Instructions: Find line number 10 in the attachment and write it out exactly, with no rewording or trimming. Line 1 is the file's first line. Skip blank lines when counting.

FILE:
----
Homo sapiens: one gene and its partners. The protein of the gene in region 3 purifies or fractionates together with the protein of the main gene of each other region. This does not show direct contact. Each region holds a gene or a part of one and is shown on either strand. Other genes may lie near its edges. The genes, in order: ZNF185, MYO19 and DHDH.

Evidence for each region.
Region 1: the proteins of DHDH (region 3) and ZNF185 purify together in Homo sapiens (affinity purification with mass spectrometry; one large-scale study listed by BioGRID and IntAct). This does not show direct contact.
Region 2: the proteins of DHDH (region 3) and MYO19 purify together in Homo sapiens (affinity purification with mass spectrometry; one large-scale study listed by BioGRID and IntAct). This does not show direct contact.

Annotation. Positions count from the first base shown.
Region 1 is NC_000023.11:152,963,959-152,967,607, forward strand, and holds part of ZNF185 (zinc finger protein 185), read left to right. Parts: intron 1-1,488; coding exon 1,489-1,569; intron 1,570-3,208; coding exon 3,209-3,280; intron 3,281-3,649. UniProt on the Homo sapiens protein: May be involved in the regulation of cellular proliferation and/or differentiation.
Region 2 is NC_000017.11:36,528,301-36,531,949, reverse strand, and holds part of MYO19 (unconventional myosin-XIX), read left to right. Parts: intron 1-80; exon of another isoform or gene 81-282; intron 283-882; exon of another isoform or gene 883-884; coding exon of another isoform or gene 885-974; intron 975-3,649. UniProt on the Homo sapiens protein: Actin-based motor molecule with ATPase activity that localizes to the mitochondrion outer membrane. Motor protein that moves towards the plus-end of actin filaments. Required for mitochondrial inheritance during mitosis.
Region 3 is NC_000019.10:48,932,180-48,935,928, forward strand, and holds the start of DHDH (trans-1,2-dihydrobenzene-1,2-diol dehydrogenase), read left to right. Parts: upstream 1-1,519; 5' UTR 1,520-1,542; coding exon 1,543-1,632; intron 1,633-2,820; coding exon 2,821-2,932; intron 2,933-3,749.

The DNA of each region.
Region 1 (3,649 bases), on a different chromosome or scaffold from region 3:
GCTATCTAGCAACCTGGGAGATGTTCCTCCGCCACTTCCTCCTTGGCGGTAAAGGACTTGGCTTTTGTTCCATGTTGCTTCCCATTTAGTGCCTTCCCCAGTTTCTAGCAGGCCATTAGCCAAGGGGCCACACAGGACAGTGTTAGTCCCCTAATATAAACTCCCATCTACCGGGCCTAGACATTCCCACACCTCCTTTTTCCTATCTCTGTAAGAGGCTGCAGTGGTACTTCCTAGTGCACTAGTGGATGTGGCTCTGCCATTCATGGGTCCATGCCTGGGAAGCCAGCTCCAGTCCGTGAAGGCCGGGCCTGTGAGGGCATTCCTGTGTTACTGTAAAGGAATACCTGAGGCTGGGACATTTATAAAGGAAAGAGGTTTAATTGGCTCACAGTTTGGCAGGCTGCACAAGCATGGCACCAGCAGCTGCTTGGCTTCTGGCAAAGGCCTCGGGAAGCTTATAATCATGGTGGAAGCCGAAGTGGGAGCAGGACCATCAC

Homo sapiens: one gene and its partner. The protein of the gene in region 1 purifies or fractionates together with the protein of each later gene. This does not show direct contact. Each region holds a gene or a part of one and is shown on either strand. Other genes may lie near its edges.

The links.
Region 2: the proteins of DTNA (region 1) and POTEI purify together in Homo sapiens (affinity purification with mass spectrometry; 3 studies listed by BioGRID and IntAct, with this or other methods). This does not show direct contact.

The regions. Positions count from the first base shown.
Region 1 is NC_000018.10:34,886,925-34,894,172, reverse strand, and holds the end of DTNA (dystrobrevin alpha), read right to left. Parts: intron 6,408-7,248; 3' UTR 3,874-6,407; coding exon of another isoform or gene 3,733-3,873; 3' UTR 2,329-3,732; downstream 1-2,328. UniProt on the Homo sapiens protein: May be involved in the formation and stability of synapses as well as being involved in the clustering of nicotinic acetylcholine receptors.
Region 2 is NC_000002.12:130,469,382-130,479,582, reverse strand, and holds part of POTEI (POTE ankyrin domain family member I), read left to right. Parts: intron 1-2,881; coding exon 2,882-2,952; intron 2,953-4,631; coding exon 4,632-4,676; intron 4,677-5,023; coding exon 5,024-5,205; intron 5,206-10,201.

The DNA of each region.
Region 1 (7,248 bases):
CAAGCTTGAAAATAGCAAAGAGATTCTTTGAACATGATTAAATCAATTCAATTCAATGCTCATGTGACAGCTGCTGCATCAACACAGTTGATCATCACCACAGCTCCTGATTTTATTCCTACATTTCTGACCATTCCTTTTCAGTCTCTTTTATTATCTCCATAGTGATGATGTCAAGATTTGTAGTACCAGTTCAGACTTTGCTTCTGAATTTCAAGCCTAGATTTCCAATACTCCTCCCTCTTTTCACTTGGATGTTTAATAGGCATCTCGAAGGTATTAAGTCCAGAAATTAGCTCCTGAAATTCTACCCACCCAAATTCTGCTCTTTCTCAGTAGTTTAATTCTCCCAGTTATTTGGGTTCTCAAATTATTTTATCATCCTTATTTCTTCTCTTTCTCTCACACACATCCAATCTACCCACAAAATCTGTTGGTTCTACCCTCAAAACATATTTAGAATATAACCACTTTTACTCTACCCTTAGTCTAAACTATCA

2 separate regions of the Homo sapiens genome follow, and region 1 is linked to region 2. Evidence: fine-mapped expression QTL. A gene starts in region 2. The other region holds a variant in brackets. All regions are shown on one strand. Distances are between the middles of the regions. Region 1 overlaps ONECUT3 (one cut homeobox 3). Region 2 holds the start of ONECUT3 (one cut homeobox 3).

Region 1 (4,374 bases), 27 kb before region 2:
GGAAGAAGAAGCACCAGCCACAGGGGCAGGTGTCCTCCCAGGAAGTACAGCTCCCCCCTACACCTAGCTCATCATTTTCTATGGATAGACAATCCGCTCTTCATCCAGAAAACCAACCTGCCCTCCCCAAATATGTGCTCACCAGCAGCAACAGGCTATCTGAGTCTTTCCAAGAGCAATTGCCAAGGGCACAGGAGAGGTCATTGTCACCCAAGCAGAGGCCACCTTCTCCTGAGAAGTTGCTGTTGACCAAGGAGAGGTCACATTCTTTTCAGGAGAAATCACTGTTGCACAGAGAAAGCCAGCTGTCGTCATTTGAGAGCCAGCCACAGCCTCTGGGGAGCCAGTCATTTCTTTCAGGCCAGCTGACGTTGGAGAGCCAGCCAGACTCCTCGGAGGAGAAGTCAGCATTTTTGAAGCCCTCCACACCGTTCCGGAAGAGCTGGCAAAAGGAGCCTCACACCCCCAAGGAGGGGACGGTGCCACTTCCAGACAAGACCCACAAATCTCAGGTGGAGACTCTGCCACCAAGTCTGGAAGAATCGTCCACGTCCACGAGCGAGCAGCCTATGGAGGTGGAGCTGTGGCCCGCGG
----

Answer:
Region 1 (3,649 bases), on a different chromosome or scaffold from region 3: